Stephen reviews: Jin-Roh: The Wolf Brigade (1999)

Jin-Roh: The Wolf Brigade [人狼, Jinrō] (1999)
AKA Man-Wolf (Literal translation of the Japanese title)

Starring Yoshikatsu Fujiki, Sumi Muto, Hiroyuki Kinoshita, Yoshisada Sakaguchi

Directed by Hiroyuki Okiura


This is actually the third film of a trilogy, but before you start walking out on me, you ought to know that the trilogy actually goes in backwards order with the first film taking place after the other two. I had no idea this film was part of a series until I started writing up this review. The first two films, The Red Spectacles in 1987 and Stray Dog: Kerberos Panzer Cops in 1991, were live action, making Jin-Roh the only anime film in the series. It is also the only film not directed by Mamoru Oshii, the creator of the series, though he is best known for directing the 1995 Ghost in the Shell film.

A grim and terrible mood fills this anime. It can’t be called a dystopian future, mainly because it’s not in the future. It does feature an oppressive government regime ruling with its fists over a disenfranchised populace, so I suppose we should call it a dystopian past. Mamoru Oshii, who still wrote the script even if he didn’t direct this time, was politically active in his youth, and this film seems to portray the future he was afraid Japan would turn into. After entering the film industry, Oshii used that feared future as the setting for his series, nevermind that it’s now in the past.

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Stephen reviews: Voices of a Distant Star (2002)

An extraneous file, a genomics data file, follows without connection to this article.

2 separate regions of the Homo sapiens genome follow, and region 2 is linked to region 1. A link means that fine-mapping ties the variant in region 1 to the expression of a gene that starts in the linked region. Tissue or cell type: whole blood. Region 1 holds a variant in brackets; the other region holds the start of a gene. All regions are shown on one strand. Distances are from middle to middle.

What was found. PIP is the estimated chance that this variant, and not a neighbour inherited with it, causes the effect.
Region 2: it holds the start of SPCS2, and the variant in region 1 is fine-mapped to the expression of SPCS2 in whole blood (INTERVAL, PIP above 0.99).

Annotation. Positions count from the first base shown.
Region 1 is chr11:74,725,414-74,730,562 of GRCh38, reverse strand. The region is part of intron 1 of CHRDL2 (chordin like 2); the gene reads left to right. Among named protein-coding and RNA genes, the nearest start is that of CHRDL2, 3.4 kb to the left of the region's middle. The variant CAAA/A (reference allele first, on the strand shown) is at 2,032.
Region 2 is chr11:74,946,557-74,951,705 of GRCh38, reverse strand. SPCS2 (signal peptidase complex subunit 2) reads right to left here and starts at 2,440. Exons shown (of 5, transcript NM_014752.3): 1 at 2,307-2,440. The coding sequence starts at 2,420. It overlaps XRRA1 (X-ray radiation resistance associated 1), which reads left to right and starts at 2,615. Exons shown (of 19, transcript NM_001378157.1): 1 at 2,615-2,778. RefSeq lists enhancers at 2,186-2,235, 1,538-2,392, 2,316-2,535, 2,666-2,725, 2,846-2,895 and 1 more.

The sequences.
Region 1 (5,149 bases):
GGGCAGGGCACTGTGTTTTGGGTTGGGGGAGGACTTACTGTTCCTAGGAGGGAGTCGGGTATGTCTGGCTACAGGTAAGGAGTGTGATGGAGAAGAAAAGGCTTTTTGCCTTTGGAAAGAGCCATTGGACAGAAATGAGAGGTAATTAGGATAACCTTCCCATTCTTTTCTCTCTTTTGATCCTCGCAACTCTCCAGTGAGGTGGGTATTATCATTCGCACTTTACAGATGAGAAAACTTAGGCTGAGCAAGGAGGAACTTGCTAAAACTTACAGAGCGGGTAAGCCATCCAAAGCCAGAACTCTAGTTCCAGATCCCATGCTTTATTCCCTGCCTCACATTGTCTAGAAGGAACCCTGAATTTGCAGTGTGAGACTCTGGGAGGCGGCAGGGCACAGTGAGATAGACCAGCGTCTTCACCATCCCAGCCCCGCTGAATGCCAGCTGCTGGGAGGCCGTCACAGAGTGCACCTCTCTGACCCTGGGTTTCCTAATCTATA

Voices of a Distant Star [ほしのこえ, Hoshi no Koe] (2002)
AKA Voices of a Star

Starring Sumi Muto, Chihiro Suzuki, Donna Burke, Mika Shinohara (original version), Makoto Shinkai (original version)

Directed by Makoto Shinkai


It’s hard to find an anime that can truly be called a low-budget film. You can’t grab a camcorder and some like-minded amateur actors and whip something up over a few weekends for a few thousand bucks. Animation is very labor-intensive work that requires some rather specific, and expensive, tools. Few anime justifiable as a film are ever made on a shoestring budget. And then you want one with an English release? Well, that basically leaves you with Voices of a Distant Star.

The entire production was done by Makoto Shinkai over a seven month period. It’s only a 25 minute film, but the amount of work it must have taken for one man to do it all is staggering. He directed it, he animated it (both the CG and hand-drawn elements), he edited it, he wrote it, he did just about everything in it except the acting. Oh, wait, he did that too for an early production version, and one of the DVD features is to watch the film with his original voice work, where he acted opposite his fiancée as the lead. So really the only thing he didn’t do himself was the music.

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